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What is Halloween? Is it worshipping demons? Is it the night when spirits walk the earth?


The word "Halloween" is derived from several things: All Saints' Day (November 1), Eve of All Hallows (All Hallows Eve), or Hallow Even.


The celebration of Halloween was originally the New Year's Eve of the Celts, the eve of Samhain or "Winter's Eve." It was believed that the dead, or the disembodied spirits of all who had died throughout the preceding year, would come back in search of living bodies to possess for the next year. According to lore, it was their only hope for the afterlife.


Those who didn't want to be possessed by these lost souls would extinguish the fires in their homes to make them cold and inhospitable, dress up in ghoulish costumes, and parade around their villages making as much noise as possible to frighten away the spirits looking for a live body to possess. This ceremony took place on the night of October 31. Food and drink (which you might say accounted for the crazy actions of the villages and not the fear of being possessed) would be left out for these costume wielding villagers. It wasn't until the 1840s that the custom of Halloween was brought to America by Irish immigrants fleeing their home country's potato famine.


The evil side of Halloween was an idea propagated mainly by the Church, which maintained that the gods and goddesses and other spiritual beings of traditional religions were diabolical deceptions and manifestations of the Devil. Therefore, the customs associated with Halloween were always represented as "evil": ghosts, human skeletons, symbols of the dead, Satan, witches, and other such devilish beings.

A Brief History of Halloween

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Trick or Treat

In ninth-century Europe, it was believed that after you died, your soul remained in limbo. To send souls up to Heaven, Christians used to go "souling." On October 31, All Souls' Day, they would go around to all the villages and collect "soul cakes"—cakes made out of square pieces of bread with currants. The relatives of the dead passed the cakes on to the Christians, who in return promised to pray for the souls of the deceased relatives so that they would go to Heaven. The more cakes given, the more prayers were said.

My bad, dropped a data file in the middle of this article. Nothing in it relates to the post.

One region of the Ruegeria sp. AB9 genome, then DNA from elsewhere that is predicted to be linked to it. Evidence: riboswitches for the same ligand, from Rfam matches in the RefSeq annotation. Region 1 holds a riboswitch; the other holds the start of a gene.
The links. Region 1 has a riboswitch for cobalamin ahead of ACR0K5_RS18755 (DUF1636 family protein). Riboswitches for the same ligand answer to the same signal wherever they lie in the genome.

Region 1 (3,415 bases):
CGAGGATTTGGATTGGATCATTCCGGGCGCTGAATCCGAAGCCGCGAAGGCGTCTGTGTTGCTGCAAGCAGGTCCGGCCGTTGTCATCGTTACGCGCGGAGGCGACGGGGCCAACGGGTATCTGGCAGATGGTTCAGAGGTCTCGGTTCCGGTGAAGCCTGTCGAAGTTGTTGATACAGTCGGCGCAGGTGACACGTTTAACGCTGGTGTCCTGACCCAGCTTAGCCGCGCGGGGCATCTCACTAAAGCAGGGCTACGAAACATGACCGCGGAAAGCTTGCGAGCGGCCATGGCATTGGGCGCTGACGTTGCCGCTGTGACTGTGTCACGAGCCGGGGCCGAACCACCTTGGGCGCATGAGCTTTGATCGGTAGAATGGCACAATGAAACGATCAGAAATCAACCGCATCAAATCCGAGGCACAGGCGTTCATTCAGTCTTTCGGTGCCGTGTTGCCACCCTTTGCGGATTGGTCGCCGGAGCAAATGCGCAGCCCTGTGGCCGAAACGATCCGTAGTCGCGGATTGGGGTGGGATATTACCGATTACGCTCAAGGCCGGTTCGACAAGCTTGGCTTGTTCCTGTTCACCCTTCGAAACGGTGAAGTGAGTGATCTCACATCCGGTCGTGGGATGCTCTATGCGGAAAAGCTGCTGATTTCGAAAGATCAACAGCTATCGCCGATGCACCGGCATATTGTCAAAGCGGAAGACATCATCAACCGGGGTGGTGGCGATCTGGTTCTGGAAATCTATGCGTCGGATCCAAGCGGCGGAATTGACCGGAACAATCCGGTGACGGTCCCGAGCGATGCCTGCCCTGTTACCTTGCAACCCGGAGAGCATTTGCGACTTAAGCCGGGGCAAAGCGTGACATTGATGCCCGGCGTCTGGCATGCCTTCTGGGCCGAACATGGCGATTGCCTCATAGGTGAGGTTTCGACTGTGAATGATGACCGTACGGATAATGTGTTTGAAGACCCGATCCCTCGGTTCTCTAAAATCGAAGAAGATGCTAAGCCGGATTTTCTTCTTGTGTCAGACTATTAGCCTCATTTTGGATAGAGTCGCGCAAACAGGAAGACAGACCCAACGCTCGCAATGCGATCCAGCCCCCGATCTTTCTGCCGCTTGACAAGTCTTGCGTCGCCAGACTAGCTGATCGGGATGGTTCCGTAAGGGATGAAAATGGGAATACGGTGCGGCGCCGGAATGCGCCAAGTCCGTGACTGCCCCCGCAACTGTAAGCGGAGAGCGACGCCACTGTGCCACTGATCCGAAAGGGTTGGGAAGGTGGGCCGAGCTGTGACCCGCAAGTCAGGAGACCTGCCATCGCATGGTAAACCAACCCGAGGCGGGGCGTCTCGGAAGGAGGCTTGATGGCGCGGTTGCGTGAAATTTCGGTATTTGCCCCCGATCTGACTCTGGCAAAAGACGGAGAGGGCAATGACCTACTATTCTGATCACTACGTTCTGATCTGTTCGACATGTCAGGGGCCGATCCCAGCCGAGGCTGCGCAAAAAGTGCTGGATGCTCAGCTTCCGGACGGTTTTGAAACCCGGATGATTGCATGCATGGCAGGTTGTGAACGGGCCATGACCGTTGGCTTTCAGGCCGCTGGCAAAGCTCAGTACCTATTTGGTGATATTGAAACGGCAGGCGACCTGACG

This custom is thought to have been where the practice of trick-or-treating originated, but it's not the only one. It's also been said that trick-or-treating came from Britain, where it was know as "Mischief Night" and was particularly popular in parts of northern England.


It may also have come from an old Irish peasant practice where people would go from door to door to collect money, breadcake, cheese, eggs, butter, nuts, apples, and more in preparation for the festival of St. Columbkill.


The Jack-o'-lantern came from Irish Folklore. As the tale goes, a man named Jack (a local drunkard known for his quick temper) got extremely inebriated at the local pub on All Hallows' Eve. As Jack's life began to slip away, the Devil appeared to claim his soul.